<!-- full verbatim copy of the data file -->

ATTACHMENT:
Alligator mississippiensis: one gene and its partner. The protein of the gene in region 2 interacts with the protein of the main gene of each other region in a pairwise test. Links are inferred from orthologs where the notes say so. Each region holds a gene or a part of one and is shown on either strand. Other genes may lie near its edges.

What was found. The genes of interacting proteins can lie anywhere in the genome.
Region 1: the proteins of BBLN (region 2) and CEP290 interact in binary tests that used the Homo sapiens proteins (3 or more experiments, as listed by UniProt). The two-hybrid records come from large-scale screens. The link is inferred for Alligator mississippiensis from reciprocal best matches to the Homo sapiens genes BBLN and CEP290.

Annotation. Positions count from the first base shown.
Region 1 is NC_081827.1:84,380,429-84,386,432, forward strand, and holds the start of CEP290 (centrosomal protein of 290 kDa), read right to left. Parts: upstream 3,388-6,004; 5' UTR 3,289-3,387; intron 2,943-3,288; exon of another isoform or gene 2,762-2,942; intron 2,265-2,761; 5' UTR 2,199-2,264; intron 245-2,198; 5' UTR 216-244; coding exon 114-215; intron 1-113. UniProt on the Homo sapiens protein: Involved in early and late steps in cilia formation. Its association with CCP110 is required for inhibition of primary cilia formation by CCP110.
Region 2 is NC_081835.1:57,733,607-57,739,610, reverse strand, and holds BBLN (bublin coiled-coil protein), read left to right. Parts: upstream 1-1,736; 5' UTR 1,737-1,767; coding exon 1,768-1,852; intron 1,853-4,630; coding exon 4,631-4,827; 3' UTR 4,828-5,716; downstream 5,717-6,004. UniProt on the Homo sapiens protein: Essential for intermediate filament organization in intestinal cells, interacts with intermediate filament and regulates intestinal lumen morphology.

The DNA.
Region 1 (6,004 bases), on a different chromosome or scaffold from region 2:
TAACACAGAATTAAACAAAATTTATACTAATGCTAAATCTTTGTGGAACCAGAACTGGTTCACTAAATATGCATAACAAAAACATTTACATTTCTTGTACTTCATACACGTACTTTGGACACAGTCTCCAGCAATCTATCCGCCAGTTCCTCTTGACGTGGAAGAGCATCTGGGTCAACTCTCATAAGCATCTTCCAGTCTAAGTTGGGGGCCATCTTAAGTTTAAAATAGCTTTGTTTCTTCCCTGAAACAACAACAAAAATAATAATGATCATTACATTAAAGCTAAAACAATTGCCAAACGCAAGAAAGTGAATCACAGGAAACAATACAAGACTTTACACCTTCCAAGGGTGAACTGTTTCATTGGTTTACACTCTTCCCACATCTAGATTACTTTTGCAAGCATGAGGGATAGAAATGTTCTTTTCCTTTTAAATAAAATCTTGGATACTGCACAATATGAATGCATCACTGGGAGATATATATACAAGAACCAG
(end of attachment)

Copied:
Alligator mississippiensis: one gene and its partner. The protein of the gene in region 2 interacts with the protein of the main gene of each other region in a pairwise test. Links are inferred from orthologs where the notes say so. Each region holds a gene or a part of one and is shown on either strand. Other genes may lie near its edges.

What was found. The genes of interacting proteins can lie anywhere in the genome.
Region 1: the proteins of BBLN (region 2) and CEP290 interact in binary tests that used the Homo sapiens proteins (3 or more experiments, as listed by UniProt). The two-hybrid records come from large-scale screens. The link is inferred for Alligator mississippiensis from reciprocal best matches to the Homo sapiens genes BBLN and CEP290.

Annotation. Positions count from the first base shown.
Region 1 is NC_081827.1:84,380,429-84,386,432, forward strand, and holds the start of CEP290 (centrosomal protein of 290 kDa), read right to left. Parts: upstream 3,388-6,004; 5' UTR 3,289-3,387; intron 2,943-3,288; exon of another isoform or gene 2,762-2,942; intron 2,265-2,761; 5' UTR 2,199-2,264; intron 245-2,198; 5' UTR 216-244; coding exon 114-215; intron 1-113. UniProt on the Homo sapiens protein: Involved in early and late steps in cilia formation. Its association with CCP110 is required for inhibition of primary cilia formation by CCP110.
Region 2 is NC_081835.1:57,733,607-57,739,610, reverse strand, and holds BBLN (bublin coiled-coil protein), read left to right. Parts: upstream 1-1,736; 5' UTR 1,737-1,767; coding exon 1,768-1,852; intron 1,853-4,630; coding exon 4,631-4,827; 3' UTR 4,828-5,716; downstream 5,717-6,004. UniProt on the Homo sapiens protein: Essential for intermediate filament organization in intestinal cells, interacts with intermediate filament and regulates intestinal lumen morphology.

The DNA.
Region 1 (6,004 bases), on a different chromosome or scaffold from region 2:
TAACACAGAATTAAACAAAATTTATACTAATGCTAAATCTTTGTGGAACCAGAACTGGTTCACTAAATATGCATAACAAAAACATTTACATTTCTTGTACTTCATACACGTACTTTGGACACAGTCTCCAGCAATCTATCCGCCAGTTCCTCTTGACGTGGAAGAGCATCTGGGTCAACTCTCATAAGCATCTTCCAGTCTAAGTTGGGGGCCATCTTAAGTTTAAAATAGCTTTGTTTCTTCCCTGAAACAACAACAAAAATAATAATGATCATTACATTAAAGCTAAAACAATTGCCAAACGCAAGAAAGTGAATCACAGGAAACAATACAAGACTTTACACCTTCCAAGGGTGAACTGTTTCATTGGTTTACACTCTTCCCACATCTAGATTACTTTTGCAAGCATGAGGGATAGAAATGTTCTTTTCCTTTTAAATAAAATCTTGGATACTGCACAATATGAATGCATCACTGGGAGATATATATACAAGAACCAG